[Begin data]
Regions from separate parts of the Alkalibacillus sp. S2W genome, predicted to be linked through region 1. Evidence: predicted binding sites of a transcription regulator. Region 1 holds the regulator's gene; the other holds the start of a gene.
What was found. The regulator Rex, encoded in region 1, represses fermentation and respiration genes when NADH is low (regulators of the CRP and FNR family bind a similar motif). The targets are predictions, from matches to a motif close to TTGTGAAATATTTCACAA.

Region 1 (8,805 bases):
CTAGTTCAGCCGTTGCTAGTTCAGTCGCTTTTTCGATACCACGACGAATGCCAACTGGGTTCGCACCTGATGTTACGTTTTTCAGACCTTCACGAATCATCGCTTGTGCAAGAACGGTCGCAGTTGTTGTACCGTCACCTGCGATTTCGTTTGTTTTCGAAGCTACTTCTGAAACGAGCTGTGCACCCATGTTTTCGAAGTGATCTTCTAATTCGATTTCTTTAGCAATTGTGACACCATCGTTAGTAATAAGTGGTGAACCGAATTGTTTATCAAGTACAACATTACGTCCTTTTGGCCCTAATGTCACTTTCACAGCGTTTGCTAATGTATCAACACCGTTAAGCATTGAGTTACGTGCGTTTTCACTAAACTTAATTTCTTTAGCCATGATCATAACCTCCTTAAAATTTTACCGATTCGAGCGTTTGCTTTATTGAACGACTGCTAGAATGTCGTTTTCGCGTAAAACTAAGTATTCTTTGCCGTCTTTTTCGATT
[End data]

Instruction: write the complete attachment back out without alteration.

Regions from separate parts of the Alkalibacillus sp. S2W genome, predicted to be linked through region 1. Evidence: predicted binding sites of a transcription regulator. Region 1 holds the regulator's gene; the other holds the start of a gene.
What was found. The regulator Rex, encoded in region 1, represses fermentation and respiration genes when NADH is low (regulators of the CRP and FNR family bind a similar motif). The targets are predictions, from matches to a motif close to TTGTGAAATATTTCACAA.

Region 1 (8,805 bases):
CTAGTTCAGCCGTTGCTAGTTCAGTCGCTTTTTCGATACCACGACGAATGCCAACTGGGTTCGCACCTGATGTTACGTTTTTCAGACCTTCACGAATCATCGCTTGTGCAAGAACGGTCGCAGTTGTTGTACCGTCACCTGCGATTTCGTTTGTTTTCGAAGCTACTTCTGAAACGAGCTGTGCACCCATGTTTTCGAAGTGATCTTCTAATTCGATTTCTTTAGCAATTGTGACACCATCGTTAGTAATAAGTGGTGAACCGAATTGTTTATCAAGTACAACATTACGTCCTTTTGGCCCTAATGTCACTTTCACAGCGTTTGCTAATGTATCAACACCGTTAAGCATTGAGTTACGTGCGTTTTCACTAAACTTAATTTCTTTAGCCATGATCATAACCTCCTTAAAATTTTACCGATTCGAGCGTTTGCTTTATTGAACGACTGCTAGAATGTCGTTTTCGCGTAAAACTAAGTATTCTTTGCCGTCTTTTTCGATT